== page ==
Happy Zuckerversary! Facebook officially turned 15-years-old on Monday, and its founder has blessed us with yet another blog post explaining how he sees his own creation in its terrible teens. After all this time, Mark Zuckerberg still either can’t or won’t accept that he runs a platform, not the internet.
From the very first sentence of Zuckerberg’s look back at Facebook’s past and rumination on its present, the 34-year-old CEO can’t help but reinforce his own self-created mythology. “Fifteen years ago today, I launched the first version of the Facebook website from my college dorm,” Zuckerberg writes. I’d have to check the archives more thoroughly, but this may have set a record for the fastest mention of the old college dorm room where a boy with a dream “single-handedly” launched a revolution.
Zuckerberg describes his younger self looking out over the landscape of the internet and noticing you could “find almost anything — books, music, news, information, businesses — except for what actually matters most: people.” While MySpace was founded a year earlier and numerous similar social networks pre-dated Facebook, there’s no denying that the simple interface and connection tools that Zuckerberg and company employed ended up connecting the more people than any platform ever. In the post, he celebrates the astonishing fact that “today, about 2.7 billion people are connected using our services.”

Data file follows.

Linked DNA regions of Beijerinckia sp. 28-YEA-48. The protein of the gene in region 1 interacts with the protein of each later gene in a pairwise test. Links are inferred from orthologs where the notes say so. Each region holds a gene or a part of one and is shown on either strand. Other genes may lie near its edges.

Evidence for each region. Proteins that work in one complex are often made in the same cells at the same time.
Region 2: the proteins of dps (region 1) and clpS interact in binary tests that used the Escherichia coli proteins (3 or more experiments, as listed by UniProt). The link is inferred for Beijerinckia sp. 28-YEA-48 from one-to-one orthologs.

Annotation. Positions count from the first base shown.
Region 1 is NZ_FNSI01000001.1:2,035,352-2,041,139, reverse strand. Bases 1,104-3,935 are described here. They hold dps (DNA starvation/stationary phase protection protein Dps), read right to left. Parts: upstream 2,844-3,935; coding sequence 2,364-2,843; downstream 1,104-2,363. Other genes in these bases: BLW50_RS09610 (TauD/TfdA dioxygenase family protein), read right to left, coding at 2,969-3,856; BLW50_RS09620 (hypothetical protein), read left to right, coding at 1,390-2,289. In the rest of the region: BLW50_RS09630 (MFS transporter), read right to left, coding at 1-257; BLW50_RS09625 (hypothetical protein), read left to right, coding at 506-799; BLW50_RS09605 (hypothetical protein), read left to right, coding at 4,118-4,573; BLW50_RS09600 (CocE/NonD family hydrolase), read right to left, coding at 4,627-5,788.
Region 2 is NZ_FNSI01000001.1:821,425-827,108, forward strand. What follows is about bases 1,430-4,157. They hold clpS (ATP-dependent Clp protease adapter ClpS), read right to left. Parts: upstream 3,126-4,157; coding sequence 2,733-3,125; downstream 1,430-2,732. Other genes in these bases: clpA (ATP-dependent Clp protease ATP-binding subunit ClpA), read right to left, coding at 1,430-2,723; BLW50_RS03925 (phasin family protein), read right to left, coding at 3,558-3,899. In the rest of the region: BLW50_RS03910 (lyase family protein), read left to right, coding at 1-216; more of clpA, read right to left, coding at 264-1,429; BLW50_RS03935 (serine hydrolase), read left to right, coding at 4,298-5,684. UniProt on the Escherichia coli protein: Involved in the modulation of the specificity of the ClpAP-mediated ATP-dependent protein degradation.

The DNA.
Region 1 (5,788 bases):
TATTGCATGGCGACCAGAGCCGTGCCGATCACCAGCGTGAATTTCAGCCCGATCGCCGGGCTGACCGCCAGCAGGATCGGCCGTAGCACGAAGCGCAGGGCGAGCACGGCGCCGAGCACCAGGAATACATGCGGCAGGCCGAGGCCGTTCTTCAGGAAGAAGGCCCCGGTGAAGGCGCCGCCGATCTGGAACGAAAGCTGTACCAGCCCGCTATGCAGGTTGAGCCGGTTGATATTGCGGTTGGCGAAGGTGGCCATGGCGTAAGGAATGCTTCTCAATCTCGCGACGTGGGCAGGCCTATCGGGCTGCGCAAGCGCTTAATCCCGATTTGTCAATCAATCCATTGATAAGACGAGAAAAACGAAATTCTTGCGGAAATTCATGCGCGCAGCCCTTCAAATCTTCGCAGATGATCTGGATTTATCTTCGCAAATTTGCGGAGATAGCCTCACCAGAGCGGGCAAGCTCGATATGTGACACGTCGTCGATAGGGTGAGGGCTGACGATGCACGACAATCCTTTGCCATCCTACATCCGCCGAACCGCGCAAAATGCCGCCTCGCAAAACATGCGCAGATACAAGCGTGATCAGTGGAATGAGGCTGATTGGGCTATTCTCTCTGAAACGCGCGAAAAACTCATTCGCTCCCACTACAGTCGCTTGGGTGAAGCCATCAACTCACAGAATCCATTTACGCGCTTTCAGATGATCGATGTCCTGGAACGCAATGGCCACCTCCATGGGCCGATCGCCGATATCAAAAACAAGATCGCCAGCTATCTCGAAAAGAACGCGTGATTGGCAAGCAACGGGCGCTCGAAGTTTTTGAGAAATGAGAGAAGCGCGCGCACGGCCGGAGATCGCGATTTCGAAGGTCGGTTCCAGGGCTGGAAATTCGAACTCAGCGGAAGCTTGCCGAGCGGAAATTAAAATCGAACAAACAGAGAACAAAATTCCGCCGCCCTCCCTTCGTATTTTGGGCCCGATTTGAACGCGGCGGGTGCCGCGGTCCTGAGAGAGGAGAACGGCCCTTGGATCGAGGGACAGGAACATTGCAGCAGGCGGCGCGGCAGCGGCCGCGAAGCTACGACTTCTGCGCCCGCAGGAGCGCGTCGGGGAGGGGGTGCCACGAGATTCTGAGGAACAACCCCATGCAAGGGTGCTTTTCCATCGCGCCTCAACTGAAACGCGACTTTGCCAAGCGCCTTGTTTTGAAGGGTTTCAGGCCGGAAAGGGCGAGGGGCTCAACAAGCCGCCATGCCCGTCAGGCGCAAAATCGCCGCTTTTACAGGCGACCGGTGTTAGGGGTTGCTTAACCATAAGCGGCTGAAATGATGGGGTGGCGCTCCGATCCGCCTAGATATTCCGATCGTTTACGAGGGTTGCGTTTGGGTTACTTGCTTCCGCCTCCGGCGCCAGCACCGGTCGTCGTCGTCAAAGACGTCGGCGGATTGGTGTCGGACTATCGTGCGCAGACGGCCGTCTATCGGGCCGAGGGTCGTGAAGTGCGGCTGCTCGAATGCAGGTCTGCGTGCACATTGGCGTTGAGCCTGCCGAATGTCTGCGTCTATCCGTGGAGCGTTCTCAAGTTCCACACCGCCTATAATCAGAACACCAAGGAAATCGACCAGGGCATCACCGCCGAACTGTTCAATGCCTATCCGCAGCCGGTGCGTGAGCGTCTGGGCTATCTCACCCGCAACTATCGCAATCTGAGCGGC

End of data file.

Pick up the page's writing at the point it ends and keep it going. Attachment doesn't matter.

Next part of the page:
According to Internet World Stats, there are currently about 4.2 billion people who are connected to the internet. Facebook’s networks include WhatsApp and Instagram, and it has managed to pull more than half of the whole lot of us into using at least one of them. While most companies would be totally thrilled to have a user base larger than any nation on Earth, it’s important to remember that Zuckerberg isn’t even halfway to his goal of connecting everyone.
The trouble is, Zuckerberg makes it seem as though Facebook, with its already massive scale, is the internet. But that notion lets him off the hook for properly policing the thing he’s created because the internet has no master. It is its own ecosystem that requires decentralized control to function at its best. The tradeoff of decentralization is that there’s no one to blame for what a fucked up place the internet truly is. But Zuckerberg does not control the internet; he controls Facebook and all that comes with it. Until he begins to fully espouse the difference, he’ll continue to demand we just give him more time while he figures out how to clean up the messes his creation has made.
Reading Zuckerberg’s latest communique from the Facebook War Room feels a little like going back in time. Over the last two years, the company has faced more public outrage and political pressure than in its entire history, and it’s delivered a commensurate volume of apologies in turn. The apologies just breeze right over our heads because we’ve been hearing them for 15 years. These days, Facebook is best known for losing control of millions of users data, getting hacked, surveilling kids who are arguably too young to truly consent to such a thing, and being an exceptional tool for disseminating political propaganda.